Simple Python __str__(self) method for use during development

For my development work I want a simple way to display the data in an object instance without having to modify the __str__(self) method every time I add, delete, or rename members. Here’s a technique I’ve adopted that relies on the fact that every object stores all of its members in a dictionary called self.__dict__. Making a string representation of the object is just a matter of returning a string representation of __dict__. This can be achieved in several ways. One of them is simply str(self.__dict__) and the other uses the JSON serializer json.dumps(), which lets you prettyprint the result.

Here’s a little Python demonstrator program:


# /usr/bin/python

""" demo - demonstrate a simple technique to display text representations
    of Python objects using the __dict__ member and a json serializer.

    $Id: demo.py,v 1.3 2015/07/18 13:07:15 marc Exp marc $
"""

import json

class something(object):
    """ This is just a demonstration class. """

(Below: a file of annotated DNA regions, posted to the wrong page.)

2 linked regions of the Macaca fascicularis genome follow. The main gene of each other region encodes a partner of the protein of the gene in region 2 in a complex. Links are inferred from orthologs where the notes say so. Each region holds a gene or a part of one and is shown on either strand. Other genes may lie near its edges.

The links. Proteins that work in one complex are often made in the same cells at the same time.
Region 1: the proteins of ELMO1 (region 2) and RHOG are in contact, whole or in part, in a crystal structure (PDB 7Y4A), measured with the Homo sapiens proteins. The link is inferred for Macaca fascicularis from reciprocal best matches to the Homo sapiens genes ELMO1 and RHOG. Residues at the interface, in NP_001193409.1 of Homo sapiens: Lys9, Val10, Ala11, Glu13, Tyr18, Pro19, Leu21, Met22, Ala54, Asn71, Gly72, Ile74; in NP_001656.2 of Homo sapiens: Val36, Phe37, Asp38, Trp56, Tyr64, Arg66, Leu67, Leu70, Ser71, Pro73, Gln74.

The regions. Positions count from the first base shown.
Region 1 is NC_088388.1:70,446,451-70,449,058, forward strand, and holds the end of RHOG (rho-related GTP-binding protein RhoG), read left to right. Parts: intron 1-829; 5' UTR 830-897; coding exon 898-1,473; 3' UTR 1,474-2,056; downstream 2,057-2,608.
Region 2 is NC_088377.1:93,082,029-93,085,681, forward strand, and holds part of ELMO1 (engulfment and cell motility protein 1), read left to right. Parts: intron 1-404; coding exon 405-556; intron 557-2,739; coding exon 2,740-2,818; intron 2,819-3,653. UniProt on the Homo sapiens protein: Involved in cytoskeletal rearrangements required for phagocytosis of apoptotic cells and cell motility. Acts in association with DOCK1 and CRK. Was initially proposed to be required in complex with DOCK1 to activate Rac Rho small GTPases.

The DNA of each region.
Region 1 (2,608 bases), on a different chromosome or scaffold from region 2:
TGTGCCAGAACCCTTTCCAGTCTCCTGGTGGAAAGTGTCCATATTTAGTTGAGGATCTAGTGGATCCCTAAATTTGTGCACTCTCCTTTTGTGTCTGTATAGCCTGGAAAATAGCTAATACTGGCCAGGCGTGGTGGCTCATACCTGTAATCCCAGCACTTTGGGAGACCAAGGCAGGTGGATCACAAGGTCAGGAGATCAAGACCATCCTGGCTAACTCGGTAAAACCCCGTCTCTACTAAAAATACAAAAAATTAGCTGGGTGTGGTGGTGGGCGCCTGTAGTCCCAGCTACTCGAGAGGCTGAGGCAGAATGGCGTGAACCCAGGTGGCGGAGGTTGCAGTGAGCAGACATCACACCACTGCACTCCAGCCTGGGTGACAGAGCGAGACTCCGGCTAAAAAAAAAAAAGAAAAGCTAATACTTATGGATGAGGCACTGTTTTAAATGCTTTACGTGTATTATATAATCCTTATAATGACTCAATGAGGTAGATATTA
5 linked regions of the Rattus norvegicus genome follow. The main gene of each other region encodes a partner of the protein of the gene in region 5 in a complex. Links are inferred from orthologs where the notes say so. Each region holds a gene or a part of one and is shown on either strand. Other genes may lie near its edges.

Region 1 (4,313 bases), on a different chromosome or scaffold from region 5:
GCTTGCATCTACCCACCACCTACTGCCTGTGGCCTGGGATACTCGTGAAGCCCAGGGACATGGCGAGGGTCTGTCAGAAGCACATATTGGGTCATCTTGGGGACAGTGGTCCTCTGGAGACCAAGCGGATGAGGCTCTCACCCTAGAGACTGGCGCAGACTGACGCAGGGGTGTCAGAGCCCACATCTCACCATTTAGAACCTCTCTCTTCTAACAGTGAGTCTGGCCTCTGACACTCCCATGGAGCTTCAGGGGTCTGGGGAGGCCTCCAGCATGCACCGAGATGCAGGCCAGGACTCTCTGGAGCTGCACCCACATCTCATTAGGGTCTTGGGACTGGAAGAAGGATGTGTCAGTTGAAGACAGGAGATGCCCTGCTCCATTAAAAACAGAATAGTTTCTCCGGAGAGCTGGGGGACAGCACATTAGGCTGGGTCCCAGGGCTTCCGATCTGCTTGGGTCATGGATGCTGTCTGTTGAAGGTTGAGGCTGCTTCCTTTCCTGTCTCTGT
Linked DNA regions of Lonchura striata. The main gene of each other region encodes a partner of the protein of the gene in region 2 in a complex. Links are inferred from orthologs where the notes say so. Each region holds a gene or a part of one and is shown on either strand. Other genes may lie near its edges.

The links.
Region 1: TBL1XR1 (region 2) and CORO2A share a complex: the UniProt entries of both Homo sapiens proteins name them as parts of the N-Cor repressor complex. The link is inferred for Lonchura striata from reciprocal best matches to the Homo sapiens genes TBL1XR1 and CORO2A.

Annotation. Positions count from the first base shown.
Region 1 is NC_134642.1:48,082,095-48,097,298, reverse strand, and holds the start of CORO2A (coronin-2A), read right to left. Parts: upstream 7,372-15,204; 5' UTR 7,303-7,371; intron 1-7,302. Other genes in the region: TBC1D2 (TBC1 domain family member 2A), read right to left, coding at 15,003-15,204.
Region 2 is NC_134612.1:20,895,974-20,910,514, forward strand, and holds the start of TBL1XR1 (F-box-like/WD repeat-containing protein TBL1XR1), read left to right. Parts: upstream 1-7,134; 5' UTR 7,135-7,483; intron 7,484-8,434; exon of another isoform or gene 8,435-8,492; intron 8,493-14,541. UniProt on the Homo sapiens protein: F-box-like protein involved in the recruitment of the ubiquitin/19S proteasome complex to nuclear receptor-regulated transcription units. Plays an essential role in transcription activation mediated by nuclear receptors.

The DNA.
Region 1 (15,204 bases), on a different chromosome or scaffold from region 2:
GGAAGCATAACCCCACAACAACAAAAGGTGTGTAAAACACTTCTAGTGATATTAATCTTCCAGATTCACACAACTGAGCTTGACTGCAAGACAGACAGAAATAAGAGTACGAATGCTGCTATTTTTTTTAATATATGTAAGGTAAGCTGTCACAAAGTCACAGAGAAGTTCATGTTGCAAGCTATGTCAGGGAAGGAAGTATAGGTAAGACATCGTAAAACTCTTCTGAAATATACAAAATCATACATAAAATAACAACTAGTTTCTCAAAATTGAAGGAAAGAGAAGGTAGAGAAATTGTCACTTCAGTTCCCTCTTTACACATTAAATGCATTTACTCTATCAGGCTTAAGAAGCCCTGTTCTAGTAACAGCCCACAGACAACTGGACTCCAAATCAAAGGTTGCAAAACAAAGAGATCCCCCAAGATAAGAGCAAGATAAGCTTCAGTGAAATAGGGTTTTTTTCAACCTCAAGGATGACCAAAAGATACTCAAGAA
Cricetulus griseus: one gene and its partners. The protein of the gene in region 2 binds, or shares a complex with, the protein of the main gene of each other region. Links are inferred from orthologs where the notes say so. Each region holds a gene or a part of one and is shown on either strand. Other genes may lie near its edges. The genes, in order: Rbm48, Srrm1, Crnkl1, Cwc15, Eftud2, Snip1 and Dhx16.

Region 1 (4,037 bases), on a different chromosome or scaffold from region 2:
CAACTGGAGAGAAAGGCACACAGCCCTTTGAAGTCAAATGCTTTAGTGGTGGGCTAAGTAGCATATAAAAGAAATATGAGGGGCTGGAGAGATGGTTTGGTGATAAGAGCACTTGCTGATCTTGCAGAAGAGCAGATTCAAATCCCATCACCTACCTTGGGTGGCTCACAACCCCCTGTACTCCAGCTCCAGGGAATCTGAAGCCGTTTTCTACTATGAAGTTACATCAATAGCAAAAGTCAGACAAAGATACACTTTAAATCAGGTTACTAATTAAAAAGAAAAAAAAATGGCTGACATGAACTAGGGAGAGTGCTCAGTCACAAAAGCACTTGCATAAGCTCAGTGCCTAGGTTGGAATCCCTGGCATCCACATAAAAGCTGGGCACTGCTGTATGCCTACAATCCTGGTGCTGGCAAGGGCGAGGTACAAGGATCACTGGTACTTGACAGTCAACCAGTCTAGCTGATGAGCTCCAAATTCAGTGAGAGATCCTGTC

def __init__(self, id, name):
        self.id = id
        self.name = name

    def rename(self, name):
        self.name = name

    def __str__(self):
        return json.dumps(self.__dict__, indent=2, separators=(',', ': '))
        # return str(self.__dict__)

def main():
    o1 = something(1, "first object")
    o2 = something(2, "second object")

    print str(o1)
    print str(o2)

    o1.rename("dba third object")

    print str(o1)

if __name__ == '__main__':
        main()

Running it produces this output:


$ python demo.py
{
  "id": 1,
  "name": "first object"
}
{
  "id": 2,
  "name": "second object"
}
{
  "id": 1,
  "name": "dba third object"
}
 

Nice and easy for testing and debugging. Once I’m ready for production and no longer want the JSON representations I can introduce a DEBUG flag so that the non-DEBUG behavior of __str__(self) is appropriate to the production use.

[update]

What’s wrong with this?  If I have a member that is itself an object, then the json.dumps() call fails.  Ideally Python would call __str__() on a member if __str__() was called on the object.

On reading some more goodies, it’s clear that what I should be using is repr() and not str().

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